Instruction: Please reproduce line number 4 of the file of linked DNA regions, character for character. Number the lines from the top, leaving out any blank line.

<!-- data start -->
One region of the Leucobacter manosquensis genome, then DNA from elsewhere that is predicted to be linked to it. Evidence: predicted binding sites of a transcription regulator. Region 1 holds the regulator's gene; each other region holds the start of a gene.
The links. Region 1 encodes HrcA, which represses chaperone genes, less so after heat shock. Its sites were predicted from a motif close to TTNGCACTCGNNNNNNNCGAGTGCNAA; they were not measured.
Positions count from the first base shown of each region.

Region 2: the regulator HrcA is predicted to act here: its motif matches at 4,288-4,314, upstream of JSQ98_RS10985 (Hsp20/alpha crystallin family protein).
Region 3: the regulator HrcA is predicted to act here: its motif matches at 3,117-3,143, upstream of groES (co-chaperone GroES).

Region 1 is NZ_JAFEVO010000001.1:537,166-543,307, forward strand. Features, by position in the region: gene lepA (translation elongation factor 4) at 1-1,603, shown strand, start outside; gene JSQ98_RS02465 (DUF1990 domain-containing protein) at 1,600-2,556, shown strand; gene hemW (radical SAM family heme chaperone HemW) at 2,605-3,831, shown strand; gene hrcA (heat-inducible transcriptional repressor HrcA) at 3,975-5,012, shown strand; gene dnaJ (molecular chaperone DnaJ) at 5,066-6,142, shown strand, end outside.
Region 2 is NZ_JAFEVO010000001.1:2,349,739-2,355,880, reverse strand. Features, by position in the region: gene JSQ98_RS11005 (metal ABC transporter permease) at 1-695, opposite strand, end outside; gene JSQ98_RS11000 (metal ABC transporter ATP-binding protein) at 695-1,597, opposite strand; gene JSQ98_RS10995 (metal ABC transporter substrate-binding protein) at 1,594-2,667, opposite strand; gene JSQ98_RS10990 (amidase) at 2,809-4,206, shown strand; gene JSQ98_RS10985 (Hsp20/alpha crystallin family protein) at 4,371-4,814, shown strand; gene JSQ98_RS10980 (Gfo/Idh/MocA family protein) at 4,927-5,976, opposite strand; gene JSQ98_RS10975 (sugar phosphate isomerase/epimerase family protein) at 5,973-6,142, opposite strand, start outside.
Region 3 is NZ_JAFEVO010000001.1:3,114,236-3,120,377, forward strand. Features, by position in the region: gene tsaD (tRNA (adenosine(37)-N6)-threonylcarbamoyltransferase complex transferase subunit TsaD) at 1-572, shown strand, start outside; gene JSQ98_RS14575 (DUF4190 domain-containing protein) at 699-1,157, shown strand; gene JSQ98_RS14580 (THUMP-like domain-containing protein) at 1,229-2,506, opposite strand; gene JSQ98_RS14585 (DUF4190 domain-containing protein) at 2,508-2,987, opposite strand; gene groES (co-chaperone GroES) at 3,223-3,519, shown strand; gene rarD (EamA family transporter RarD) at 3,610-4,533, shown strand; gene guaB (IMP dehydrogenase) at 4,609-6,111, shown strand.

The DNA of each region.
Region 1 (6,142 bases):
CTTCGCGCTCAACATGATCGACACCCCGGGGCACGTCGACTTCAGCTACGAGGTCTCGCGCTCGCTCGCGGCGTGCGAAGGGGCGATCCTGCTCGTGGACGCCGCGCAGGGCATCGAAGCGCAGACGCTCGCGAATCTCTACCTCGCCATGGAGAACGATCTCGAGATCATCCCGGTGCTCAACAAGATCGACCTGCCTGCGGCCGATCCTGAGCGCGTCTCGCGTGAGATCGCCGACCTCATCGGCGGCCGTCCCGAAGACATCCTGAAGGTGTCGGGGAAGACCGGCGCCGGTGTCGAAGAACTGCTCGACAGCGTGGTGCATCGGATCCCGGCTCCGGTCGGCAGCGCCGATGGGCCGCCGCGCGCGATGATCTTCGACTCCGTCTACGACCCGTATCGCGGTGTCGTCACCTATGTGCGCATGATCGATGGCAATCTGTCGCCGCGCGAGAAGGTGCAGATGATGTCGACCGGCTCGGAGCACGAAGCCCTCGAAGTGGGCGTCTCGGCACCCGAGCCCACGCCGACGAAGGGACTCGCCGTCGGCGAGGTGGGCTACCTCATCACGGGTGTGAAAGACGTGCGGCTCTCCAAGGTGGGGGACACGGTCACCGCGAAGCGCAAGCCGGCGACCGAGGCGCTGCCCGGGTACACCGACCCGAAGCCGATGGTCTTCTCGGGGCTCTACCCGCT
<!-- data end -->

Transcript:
Region 2: the regulator HrcA is predicted to act here: its motif matches at 4,288-4,314, upstream of JSQ98_RS10985 (Hsp20/alpha crystallin family protein).